Eukaryotic RNA polymerase I (Pol I) is specialized in rRNA gene transcription synthesizing up to 60% of cellular RNA. High level rRNA production relies on efficient binding of initiation factors to the rRNA gene promoter and recruitment of Pol I complexes containing initiation factor Rrn3. Here, we determine the cryo-EM structure of the Pol I-Rrn3 complex at 7.5 Å resolution, and compare it with Rrn3-free monomeric and dimeric Pol I. We observe that Rrn3 contacts the Pol I A43/A14 stalk and subunits A190 and AC40, that association re-organizes the Rrn3 interaction interface, thereby preventing Pol I dimerization; and Rrn3-bound and monomeric Pol I differ from the dimeric enzyme in cleft opening, and localization of the A12.2 C-terminus in the active centre. Our findings thus support a dual role for Rrn3 in transcription initiation to stabilize a monomeric initiation competent Pol I and to drive pre-initiation complex formation.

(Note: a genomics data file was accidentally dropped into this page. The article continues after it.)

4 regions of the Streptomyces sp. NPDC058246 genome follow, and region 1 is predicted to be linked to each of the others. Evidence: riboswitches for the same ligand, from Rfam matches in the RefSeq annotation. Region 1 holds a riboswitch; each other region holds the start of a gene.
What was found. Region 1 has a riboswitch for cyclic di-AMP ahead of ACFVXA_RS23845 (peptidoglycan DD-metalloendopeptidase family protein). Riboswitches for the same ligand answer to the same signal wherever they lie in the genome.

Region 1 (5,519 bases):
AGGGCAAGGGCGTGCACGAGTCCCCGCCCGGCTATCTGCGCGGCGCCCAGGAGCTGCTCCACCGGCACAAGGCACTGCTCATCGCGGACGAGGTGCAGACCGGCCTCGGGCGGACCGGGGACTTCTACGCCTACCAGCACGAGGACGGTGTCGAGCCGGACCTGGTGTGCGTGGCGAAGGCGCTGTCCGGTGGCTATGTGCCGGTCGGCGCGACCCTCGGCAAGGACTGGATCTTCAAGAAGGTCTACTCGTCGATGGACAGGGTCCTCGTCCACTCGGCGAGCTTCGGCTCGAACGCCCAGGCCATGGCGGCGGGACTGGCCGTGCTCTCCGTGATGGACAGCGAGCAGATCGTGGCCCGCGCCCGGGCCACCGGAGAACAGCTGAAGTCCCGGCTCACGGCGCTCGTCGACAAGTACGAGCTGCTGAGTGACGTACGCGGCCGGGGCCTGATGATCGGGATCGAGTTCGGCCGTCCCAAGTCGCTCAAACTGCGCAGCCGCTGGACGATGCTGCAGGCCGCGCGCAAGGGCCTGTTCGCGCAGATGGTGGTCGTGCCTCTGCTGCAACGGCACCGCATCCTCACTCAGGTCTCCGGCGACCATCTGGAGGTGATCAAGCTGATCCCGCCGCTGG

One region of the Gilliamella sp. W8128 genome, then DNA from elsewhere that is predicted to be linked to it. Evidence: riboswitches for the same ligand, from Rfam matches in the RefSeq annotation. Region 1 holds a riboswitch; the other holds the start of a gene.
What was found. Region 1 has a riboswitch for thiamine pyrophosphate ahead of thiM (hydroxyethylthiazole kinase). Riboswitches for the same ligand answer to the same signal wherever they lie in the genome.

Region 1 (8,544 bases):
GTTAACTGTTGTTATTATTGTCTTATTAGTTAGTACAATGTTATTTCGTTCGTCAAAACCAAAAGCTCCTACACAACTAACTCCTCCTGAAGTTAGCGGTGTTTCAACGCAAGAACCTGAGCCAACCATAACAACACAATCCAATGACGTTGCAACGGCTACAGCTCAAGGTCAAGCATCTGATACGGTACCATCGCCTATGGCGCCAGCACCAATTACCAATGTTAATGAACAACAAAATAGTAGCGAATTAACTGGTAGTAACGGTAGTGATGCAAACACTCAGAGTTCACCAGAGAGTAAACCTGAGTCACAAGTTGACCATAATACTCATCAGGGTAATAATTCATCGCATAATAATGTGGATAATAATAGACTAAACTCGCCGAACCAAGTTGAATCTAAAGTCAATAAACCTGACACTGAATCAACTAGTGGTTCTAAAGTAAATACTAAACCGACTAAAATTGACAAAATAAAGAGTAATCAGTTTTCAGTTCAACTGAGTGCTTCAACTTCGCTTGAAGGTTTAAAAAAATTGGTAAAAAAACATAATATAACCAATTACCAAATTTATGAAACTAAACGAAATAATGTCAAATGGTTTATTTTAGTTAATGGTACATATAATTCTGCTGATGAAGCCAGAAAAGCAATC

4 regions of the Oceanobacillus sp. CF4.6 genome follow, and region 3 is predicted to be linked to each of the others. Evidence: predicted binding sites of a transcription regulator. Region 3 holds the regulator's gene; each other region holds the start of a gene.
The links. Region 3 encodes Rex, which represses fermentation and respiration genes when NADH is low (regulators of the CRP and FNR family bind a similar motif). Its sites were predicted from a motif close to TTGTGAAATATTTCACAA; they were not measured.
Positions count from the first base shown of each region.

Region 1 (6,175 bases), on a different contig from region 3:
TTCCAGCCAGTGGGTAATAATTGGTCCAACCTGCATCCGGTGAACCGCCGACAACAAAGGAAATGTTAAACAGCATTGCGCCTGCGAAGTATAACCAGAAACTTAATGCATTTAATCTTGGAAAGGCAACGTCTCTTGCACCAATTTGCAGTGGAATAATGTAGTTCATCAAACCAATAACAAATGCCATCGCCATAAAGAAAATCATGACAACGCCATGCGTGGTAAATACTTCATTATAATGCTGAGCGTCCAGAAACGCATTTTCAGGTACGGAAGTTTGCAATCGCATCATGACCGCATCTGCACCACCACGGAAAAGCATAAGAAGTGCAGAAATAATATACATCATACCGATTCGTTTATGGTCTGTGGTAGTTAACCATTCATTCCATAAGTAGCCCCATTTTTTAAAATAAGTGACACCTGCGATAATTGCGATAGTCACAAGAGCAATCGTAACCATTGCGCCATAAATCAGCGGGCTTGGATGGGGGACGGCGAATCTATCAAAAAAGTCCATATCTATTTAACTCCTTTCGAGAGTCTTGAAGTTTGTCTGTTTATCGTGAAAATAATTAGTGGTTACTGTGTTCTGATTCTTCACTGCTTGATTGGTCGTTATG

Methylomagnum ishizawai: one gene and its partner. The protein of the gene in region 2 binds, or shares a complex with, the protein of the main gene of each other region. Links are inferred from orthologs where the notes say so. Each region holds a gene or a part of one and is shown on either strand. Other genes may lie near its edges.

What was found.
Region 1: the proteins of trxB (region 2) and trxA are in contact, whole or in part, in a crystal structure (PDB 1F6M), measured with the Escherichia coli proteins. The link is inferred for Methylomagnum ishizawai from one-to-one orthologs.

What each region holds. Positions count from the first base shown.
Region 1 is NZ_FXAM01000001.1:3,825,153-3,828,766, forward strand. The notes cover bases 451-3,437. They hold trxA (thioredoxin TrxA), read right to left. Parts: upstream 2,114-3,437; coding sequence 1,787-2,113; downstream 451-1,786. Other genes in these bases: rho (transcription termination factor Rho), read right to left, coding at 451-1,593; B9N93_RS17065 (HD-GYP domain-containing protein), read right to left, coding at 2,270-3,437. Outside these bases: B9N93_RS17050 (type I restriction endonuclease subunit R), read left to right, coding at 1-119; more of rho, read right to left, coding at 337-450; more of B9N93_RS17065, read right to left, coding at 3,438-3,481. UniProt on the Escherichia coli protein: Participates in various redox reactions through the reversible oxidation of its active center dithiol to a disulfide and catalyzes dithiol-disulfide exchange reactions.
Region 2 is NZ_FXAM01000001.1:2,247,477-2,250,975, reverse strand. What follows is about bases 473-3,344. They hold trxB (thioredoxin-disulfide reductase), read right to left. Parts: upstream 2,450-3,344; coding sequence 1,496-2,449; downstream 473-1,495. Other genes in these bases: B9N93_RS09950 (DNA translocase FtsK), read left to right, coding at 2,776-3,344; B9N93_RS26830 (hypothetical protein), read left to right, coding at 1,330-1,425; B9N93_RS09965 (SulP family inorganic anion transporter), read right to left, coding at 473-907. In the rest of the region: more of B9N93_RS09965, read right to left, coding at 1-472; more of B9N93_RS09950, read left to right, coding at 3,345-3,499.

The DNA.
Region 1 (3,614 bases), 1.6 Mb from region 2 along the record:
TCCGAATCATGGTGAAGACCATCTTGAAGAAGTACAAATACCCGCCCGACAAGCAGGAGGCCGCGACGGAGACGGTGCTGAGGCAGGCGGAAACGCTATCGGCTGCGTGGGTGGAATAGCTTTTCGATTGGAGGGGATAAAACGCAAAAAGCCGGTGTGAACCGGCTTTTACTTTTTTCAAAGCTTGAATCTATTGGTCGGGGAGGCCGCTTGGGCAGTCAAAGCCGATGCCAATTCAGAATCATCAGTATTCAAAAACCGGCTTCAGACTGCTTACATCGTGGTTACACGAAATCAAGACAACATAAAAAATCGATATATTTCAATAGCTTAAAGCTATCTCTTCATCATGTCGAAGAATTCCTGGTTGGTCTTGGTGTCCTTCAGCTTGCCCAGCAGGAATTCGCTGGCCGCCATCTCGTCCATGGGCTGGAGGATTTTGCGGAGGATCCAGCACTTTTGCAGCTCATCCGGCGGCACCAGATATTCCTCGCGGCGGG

Although all of the nuclear RNA polymerases share common features in composition and basic transcriptional mechanisms1,2, they are highly specialized to recognize and specifically transcribe their target genes3,4. In most eukaryotes RNA polymerase I (Pol I) recognizes only one promoter and synthesizes a large precursor transcript which is processed into the mature 5.8S, 18S and 25/28S ribosomal RNAs (rRNAs). Initiation at the Pol I promoter requires several basal transcription initiation factors. In the yeast S. cerevisiae these are the TATA-binding protein (TBP), and the Pol I-specific factors as Rrn3 (ref. 5), the core factor (CF) which contains the three subunits Rrn6, Rrn7 and Rrn11 (refs 6, 7), and the upstream activating factor (UAF) consisting of Rrn5, Rrn9, Rrn10, the histones H3 and H4 and UAF30 (refs 8, 9). CF, TBP and UAF provide a promoter-bound platform to which a complex of Pol I with Rrn3 is recruited5,10. Several aspects of Pol I transcription initiation are conserved between yeast and mammals. Conservation in sequence and function is observed for TBP, Rrn3/TIFIA and Pol I (ref. 11, 12) (reviewed in ref. 1). Mammalian SL1 and yeast CF share some functional and structural properties6,13,14. Importantly, complex formation of Pol I with Rrn3 was identified as a regulated key step in yeast and mammalian Pol I transcription initiation (reviewed in ref. 15). In yeast, cellular extracts <55% of Rrn3 and <5% of Pol I were estimated to be incorporated in the salt-stable initiation competent Pol I-Rrn3 complex10,16,17. This suggested that only a subpopulation of Pol I is compatible with complex formation. When Pol I switches from initiation to elongation, the Pol I-Rrn3 complex is disrupted10,16,18,19. The Pol I subunit A43 was shown to be crucial for Pol I-Rrn3 complex formation. Mutations in the central part of A43 abolished Pol I-Rrn3 complex formation, resulted in a temperature sensitive growth phenotype and fractions containing mutated Pol I failed in transcription initiation20. Furthermore, the non-essential subunit A49 contributes to the recruitment of Pol I-Rrn3 to the promoter and plays a role in Rrn3 release from the polymerase after promoter clearance19. Although there is evidence that the formation of the Pol I-Rrn3 complex might depend on posttranslational covalent modifications in vivo21,22, the molecular requirements for Rrn3-Pol I interaction remain to be defined. Previously, a model of the interaction interface between the transcription factor and the polymerase has been proposed22,23. This model was based on the crystal structure of Rrn3 (ref. 22), on a Pol I homology model24 and on two BS3 (bis-sulfosuccinimidyl-suberate) crosslinks between Rrn3 Lysine K558 and Lysines K582 and K329 of the Pol I subunits A190 and AC40, respectively. Thus, it was suggested that the serine patch of Rrn3 is oriented towards the Pol I surface, and Rrn3 stretches from the RNA exit tunnel down to subunits AC40/19, while contacting subunits A43/14 with its central part22.